In recent years, Ukraine has taken steps to improve its judicial system to make it more impartial, fair, transparent, and accountable to citizens. In 2015, the government signaled its commitment to improving the country’s juvenile justice system with the president’s approval of the National Human Rights Strategy.
“The Ukrainian government, Parliament, and the President pay comprehensive attention to the issue of protecting children’s rights,” explained Ukraine’s Minister of Justice Pavlo Petrenko.
While the government and donors have made significant headway in laying the groundwork for change, the system continues to tend toward severe punishments and limited services for children in conflict with the law. For instance, in 2017, approximately two-thirds of children convicted in the juvenile justice system had committed minor property-related crimes. They could have avoided criminal liability and criminal records if appropriate alternative services had been available for them.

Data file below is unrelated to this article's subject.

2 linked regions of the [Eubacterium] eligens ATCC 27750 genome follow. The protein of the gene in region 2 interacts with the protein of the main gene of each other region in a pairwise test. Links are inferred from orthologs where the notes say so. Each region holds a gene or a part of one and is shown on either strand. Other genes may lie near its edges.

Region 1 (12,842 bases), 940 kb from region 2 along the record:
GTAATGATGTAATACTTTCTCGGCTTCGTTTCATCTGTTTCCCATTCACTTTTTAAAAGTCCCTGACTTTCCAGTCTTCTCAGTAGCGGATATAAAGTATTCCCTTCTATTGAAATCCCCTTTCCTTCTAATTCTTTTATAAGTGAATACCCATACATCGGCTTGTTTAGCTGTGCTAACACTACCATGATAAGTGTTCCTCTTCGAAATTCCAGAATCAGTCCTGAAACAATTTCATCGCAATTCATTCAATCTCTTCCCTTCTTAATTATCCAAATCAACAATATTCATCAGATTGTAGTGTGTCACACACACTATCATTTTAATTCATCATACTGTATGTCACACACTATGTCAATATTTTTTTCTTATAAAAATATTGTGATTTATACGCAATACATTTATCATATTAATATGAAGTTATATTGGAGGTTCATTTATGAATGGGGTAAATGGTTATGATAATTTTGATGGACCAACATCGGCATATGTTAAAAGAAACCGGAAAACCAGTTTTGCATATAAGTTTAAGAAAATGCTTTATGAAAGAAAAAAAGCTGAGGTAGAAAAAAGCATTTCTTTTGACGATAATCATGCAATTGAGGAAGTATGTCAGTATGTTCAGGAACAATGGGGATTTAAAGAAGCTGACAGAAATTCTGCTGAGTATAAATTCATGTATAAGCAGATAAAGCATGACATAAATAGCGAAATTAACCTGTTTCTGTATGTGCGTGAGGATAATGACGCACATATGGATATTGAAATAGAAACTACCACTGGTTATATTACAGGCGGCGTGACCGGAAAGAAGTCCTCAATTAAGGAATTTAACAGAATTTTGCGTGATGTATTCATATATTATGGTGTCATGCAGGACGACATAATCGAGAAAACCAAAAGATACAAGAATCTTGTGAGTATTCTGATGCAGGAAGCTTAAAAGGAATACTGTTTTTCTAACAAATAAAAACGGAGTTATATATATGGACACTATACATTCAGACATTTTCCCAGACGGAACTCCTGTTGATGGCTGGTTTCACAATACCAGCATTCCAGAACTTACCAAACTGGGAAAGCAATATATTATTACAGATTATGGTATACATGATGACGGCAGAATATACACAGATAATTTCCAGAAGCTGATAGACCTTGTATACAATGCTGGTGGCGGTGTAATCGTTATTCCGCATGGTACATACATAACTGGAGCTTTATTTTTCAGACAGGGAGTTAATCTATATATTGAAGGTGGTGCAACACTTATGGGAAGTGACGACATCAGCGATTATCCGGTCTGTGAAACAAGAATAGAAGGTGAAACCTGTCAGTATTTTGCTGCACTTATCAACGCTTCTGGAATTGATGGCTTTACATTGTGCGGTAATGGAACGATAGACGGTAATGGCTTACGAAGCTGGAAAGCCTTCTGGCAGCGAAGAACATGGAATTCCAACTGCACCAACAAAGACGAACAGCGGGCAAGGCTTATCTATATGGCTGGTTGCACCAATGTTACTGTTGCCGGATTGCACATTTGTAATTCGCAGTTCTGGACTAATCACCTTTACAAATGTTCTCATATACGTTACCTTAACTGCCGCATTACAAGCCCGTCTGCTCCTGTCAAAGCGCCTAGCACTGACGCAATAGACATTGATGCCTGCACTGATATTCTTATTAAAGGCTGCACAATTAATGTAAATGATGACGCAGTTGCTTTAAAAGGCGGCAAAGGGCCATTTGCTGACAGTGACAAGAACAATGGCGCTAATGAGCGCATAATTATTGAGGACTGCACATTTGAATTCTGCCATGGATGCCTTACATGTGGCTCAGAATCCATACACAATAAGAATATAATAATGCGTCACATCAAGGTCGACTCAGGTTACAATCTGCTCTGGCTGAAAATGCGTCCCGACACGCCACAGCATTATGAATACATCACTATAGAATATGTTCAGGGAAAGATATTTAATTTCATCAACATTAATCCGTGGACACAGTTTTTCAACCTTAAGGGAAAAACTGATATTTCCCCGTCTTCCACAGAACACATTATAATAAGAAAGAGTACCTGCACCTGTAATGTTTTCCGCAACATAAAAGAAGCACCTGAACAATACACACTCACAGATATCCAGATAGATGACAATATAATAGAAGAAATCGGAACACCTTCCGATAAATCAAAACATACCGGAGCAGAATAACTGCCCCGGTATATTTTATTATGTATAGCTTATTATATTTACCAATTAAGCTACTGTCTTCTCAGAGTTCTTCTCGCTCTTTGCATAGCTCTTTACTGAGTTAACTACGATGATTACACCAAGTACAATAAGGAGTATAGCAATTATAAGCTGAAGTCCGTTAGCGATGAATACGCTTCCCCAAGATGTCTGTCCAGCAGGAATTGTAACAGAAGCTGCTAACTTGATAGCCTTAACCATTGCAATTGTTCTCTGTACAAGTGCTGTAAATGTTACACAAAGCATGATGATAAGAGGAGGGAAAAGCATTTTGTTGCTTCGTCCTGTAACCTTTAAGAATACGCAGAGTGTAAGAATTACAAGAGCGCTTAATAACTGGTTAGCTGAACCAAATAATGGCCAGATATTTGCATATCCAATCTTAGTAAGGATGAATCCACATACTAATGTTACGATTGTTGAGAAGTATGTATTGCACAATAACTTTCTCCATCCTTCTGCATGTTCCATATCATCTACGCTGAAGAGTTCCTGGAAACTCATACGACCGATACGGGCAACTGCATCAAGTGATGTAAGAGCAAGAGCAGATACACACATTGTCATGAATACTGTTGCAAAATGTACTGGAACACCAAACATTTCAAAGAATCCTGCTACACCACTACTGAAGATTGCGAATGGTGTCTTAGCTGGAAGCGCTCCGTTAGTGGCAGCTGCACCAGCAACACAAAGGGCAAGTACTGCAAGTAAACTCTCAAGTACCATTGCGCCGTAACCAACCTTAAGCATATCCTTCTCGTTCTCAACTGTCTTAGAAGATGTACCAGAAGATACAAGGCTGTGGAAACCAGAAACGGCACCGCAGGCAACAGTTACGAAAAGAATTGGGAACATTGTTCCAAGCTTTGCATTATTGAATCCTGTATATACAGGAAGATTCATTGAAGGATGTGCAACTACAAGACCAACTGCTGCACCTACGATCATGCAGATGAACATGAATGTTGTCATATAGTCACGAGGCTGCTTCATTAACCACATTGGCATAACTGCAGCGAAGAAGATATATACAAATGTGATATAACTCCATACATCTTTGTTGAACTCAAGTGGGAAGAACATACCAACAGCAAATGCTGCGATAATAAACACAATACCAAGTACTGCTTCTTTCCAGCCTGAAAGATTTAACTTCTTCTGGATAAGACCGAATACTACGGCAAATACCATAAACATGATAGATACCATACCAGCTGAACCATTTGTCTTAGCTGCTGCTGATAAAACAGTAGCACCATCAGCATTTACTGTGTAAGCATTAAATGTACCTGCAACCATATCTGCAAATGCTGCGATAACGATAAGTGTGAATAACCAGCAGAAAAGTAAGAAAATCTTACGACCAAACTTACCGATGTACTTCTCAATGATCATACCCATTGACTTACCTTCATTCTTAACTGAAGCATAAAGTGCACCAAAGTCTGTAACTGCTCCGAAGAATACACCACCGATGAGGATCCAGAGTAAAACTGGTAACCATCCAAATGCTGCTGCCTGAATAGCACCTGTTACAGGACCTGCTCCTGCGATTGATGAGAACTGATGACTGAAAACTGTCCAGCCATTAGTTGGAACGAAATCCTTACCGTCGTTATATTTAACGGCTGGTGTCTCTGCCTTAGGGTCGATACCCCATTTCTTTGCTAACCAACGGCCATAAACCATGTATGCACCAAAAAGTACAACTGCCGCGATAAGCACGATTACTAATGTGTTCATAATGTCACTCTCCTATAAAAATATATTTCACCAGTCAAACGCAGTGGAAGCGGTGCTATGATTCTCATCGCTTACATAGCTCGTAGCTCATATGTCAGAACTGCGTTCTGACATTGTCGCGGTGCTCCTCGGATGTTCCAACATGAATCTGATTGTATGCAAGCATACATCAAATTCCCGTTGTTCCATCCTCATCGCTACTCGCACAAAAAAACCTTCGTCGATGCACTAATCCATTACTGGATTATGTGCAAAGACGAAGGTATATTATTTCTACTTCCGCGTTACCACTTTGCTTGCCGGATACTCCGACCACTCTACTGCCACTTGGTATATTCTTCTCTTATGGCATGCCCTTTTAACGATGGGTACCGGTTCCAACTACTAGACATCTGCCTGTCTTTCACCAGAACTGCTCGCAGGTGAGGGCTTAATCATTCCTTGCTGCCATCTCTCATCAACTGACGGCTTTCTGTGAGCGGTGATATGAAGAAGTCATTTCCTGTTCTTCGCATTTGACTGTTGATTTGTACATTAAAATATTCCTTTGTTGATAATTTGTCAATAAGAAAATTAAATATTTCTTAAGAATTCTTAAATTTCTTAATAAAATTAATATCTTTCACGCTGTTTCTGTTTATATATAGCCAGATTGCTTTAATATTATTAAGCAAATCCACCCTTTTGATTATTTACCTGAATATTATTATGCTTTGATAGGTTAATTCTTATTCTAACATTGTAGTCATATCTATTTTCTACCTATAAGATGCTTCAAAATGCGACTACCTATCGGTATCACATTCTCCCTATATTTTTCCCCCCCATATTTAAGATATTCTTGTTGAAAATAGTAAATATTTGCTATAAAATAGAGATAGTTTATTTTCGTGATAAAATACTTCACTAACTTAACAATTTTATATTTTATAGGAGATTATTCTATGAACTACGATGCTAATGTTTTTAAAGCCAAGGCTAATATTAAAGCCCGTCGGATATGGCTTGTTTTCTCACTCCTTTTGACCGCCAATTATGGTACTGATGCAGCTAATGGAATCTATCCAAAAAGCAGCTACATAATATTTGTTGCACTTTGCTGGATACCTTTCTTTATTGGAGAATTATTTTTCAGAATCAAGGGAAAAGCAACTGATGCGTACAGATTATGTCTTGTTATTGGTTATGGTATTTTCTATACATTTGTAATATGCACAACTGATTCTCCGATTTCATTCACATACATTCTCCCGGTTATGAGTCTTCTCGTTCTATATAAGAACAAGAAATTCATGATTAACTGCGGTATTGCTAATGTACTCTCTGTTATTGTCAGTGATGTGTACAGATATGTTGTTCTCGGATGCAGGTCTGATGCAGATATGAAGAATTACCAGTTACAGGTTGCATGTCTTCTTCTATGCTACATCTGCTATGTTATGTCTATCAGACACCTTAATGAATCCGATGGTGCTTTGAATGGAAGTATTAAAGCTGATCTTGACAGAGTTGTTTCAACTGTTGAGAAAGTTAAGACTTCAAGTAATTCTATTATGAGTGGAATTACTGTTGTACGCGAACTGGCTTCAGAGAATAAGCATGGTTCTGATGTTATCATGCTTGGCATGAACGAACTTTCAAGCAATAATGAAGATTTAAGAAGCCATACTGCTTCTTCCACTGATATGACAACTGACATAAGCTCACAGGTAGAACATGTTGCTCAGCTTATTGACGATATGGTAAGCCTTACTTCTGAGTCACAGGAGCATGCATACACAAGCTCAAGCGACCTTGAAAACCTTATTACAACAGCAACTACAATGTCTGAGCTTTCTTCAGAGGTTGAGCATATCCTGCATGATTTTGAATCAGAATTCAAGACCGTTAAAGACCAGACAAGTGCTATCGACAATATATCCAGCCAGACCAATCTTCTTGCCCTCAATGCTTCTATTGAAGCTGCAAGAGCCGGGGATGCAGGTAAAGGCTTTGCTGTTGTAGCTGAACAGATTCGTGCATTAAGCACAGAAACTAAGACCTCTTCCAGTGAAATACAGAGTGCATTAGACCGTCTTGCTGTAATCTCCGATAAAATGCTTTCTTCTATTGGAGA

“An investigator, prosecutor, or a judge should have an opportunity to refer a case for mediation and to apply — as often as possible — other non-custodial sentencing options for minors. Additionally, the employees of respective agencies should be given the guidelines and recommendations on how to select cases for mediation and how to create conditions allowing [out-of-court disposal],” emphasized Petrenko.
Also, children in conflict with the law in Ukraine have not always received proper protection of basic rights that are guaranteed by international law. These include the right to be treated differently, right to be heard, and right to effective participation in decision-making processes regarding their life.